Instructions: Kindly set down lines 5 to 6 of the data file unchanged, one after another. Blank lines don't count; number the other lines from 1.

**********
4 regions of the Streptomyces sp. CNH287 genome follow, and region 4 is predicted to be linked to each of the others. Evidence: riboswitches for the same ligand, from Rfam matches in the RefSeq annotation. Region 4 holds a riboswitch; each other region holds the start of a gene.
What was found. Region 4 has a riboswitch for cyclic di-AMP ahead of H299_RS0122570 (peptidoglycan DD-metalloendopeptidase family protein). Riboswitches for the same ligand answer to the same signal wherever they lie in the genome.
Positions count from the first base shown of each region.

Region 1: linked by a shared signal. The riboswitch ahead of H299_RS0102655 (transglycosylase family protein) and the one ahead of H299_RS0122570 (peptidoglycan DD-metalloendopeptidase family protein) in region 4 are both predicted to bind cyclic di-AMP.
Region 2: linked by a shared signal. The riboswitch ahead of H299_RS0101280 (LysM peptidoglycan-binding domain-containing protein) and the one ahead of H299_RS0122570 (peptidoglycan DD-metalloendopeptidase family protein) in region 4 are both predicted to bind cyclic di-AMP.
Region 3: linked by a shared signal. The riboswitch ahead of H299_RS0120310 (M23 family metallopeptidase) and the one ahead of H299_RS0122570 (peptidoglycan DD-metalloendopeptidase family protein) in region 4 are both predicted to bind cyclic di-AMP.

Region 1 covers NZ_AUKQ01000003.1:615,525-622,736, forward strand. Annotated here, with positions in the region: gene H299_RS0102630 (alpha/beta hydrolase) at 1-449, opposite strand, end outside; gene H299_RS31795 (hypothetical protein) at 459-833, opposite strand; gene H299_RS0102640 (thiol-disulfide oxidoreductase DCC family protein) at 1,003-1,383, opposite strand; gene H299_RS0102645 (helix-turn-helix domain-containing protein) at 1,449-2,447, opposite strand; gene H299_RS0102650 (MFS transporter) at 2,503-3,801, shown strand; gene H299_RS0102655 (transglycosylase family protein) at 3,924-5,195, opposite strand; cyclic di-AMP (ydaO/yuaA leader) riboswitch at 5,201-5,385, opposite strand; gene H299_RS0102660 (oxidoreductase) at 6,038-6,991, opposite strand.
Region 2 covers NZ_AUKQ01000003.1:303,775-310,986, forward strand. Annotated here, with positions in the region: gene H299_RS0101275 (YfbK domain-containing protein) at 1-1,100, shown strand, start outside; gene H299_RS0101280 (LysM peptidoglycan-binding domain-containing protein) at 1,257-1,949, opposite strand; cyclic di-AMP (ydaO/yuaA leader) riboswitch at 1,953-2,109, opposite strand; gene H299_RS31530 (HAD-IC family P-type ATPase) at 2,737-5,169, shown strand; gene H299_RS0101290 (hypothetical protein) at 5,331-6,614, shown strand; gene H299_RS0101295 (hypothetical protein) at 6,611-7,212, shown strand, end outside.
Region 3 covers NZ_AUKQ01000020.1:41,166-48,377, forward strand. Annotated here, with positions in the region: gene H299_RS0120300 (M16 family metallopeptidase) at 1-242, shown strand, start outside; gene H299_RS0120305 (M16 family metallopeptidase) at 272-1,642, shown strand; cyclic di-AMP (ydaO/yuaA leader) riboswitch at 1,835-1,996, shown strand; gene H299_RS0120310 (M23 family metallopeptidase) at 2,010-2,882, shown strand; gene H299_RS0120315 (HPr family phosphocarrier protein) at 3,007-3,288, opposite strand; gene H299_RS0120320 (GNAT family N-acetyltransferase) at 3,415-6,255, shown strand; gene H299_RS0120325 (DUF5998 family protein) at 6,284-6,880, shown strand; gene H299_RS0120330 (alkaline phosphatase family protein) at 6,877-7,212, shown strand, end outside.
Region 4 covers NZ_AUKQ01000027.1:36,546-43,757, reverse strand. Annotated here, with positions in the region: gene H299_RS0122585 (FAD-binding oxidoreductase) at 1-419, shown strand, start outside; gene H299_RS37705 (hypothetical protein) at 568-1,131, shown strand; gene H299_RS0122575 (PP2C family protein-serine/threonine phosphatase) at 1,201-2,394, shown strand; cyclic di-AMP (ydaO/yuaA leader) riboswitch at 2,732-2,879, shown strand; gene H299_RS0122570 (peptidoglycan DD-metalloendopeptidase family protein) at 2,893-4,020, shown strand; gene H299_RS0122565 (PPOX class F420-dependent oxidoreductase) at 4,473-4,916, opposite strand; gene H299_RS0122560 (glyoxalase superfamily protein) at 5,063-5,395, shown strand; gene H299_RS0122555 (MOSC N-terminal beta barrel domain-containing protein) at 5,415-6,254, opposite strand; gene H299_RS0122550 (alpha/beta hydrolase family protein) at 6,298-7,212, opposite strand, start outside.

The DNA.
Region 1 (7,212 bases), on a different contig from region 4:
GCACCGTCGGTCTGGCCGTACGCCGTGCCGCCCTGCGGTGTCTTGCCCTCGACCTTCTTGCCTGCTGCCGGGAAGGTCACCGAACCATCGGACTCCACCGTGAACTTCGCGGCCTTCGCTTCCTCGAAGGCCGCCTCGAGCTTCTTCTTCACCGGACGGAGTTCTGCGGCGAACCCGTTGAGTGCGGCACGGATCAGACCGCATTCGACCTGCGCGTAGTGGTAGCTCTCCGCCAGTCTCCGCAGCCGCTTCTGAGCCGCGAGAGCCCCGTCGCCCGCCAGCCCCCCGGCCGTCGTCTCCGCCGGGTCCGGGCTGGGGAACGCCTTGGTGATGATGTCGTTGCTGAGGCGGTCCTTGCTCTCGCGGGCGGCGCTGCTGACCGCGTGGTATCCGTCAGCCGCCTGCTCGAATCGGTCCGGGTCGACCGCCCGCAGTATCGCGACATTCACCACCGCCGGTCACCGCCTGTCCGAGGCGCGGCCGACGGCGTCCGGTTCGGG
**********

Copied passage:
Region 2: linked by a shared signal. The riboswitch ahead of H299_RS0101280 (LysM peptidoglycan-binding domain-containing protein) and the one ahead of H299_RS0122570 (peptidoglycan DD-metalloendopeptidase family protein) in region 4 are both predicted to bind cyclic di-AMP.
Region 3: linked by a shared signal. The riboswitch ahead of H299_RS0120310 (M23 family metallopeptidase) and the one ahead of H299_RS0122570 (peptidoglycan DD-metalloendopeptidase family protein) in region 4 are both predicted to bind cyclic di-AMP.